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Mail Tribune 100

Sept. 16, 1916

Editor's note: There was no Sept. 17, 1916, paper.


The man who is known far and wide as the "sporting encyclopedia" is in the city. His name is Jack Curley and he rejoices in the reputation of being one of the world's greatest promoters of big events and with a brain crammed full of wider knowledge of sport than any other man in the business.

Jack comes here as an advance courier for the Sells-Floto circus, which shows at Medford, September 28, the most interesting portion of which, as far as the sporting page is concerned being the presence with that organization of Jess Williard, world's champion boxer, supported by the greatest aggregation of athletes that money could assemble.

Curley says that the circus fever has been linked with most of the great gladiators of the ring and mat.

Jack's first actual experience with Gotch came at a time when Fred Beel of Marshfield, Wis., then coming into much repute as a "great little man," sought a match for the title with Gotch. Curley promoted the affair and it gave Gotch his first claim to championship honors. Curley afterwards promoted the Roller-Gama, the Gotch-Ronen, Gotch-Mahmout, Gotch-Zbyszko and Gotch-Hackenschmidt matches, the Johnson-Williard contest and Johnson-Flynn bouts.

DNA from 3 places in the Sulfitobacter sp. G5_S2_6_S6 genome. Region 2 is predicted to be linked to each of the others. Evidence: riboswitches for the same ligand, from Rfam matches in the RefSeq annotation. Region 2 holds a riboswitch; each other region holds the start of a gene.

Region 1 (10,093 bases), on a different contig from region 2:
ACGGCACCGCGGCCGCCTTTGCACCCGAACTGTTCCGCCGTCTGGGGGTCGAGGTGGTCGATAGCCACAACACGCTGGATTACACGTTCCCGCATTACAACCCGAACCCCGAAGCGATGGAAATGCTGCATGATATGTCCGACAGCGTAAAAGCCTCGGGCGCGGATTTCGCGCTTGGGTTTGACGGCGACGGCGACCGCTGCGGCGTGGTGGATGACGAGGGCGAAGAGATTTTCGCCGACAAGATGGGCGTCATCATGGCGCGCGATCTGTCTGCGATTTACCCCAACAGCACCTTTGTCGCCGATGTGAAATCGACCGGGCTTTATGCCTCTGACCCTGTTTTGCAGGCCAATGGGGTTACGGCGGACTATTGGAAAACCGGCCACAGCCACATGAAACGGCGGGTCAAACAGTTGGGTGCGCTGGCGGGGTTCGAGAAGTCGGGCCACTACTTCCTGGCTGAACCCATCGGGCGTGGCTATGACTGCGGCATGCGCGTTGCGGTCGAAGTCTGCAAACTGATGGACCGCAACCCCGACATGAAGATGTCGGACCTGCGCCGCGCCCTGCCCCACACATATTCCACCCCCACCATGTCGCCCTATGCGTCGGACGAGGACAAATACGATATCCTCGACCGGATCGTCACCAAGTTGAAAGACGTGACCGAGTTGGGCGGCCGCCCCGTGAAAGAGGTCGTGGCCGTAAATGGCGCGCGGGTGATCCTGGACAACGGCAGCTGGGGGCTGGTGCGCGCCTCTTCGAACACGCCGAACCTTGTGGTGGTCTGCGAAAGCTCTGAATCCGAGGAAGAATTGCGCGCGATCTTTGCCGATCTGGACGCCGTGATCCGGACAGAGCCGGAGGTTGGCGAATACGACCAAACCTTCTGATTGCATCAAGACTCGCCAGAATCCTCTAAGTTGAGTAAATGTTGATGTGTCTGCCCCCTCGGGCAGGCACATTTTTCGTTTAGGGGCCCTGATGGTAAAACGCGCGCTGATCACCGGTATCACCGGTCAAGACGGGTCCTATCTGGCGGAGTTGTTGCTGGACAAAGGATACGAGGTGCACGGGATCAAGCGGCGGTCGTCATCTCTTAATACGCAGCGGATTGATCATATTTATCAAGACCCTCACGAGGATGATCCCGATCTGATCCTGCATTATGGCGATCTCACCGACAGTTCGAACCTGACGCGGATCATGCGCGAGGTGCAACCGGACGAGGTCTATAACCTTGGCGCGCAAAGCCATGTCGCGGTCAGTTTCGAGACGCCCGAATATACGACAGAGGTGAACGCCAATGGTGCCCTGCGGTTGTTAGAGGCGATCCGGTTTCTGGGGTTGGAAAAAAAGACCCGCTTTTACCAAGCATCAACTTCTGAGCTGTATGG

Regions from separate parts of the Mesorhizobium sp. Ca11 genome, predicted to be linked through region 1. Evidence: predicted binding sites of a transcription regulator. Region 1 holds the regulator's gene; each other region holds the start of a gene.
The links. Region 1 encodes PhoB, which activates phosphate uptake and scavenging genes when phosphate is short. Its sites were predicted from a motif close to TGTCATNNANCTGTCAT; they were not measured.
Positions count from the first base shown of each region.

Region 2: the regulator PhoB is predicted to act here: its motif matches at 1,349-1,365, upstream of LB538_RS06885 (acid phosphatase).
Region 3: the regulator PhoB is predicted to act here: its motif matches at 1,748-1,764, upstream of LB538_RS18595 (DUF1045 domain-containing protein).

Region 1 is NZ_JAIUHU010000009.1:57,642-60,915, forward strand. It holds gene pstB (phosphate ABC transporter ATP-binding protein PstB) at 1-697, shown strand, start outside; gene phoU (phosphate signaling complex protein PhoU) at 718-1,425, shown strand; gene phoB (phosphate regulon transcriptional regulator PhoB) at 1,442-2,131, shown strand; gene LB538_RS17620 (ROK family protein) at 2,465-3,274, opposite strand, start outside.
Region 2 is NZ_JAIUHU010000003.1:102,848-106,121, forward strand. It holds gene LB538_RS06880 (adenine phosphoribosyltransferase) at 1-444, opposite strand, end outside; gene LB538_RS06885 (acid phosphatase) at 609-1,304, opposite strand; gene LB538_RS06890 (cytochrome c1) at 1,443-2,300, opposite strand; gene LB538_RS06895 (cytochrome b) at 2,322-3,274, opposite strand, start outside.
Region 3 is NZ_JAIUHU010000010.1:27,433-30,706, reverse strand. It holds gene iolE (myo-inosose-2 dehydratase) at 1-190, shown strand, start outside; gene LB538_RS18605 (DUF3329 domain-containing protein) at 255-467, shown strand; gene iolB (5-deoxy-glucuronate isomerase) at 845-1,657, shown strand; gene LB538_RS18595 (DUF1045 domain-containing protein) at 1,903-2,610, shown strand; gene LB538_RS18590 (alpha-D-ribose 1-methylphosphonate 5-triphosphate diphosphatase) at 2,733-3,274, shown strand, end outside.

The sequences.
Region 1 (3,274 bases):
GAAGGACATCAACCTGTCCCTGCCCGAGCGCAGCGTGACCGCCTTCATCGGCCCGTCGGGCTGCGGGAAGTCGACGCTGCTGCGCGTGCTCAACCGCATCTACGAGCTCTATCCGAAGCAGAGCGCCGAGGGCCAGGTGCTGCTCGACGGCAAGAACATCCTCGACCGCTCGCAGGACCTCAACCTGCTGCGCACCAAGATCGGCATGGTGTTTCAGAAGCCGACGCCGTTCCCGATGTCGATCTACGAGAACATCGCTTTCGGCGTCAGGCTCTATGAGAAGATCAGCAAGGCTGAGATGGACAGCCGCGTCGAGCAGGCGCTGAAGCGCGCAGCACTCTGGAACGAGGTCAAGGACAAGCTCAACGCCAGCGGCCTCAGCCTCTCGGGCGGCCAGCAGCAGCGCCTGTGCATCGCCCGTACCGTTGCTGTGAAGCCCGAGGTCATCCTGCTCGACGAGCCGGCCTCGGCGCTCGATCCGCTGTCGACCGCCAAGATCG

Few top-liners in the boxing game have not at one time or another fought under Curley's management. He has personally handled such men as Benny Yanger, Frankie Noel, Harry Forbes, Dave Barry "Syracuse Tommy" Ryan, the Sullivan Twins, Jimmy and George Gardner, Marvin Hart, John Willie, Jim Flynn, the Pueblo war horse, whom he still has, and with Tom Jones is a partner in the management of Jess Williard, world's greatest champion.


  • Rev. and Mrs. Johnson of Scappoose are visiting the home of their daughter, Mrs. Dave Duncan.
  • Mr. and Mrs. J. R. Wells have returned from a trip to eastern Oregon.
  • Miss Marie Obenchain of Bly is visiting at the home of her grandparents, Mr. and Mrs. H. Wendt.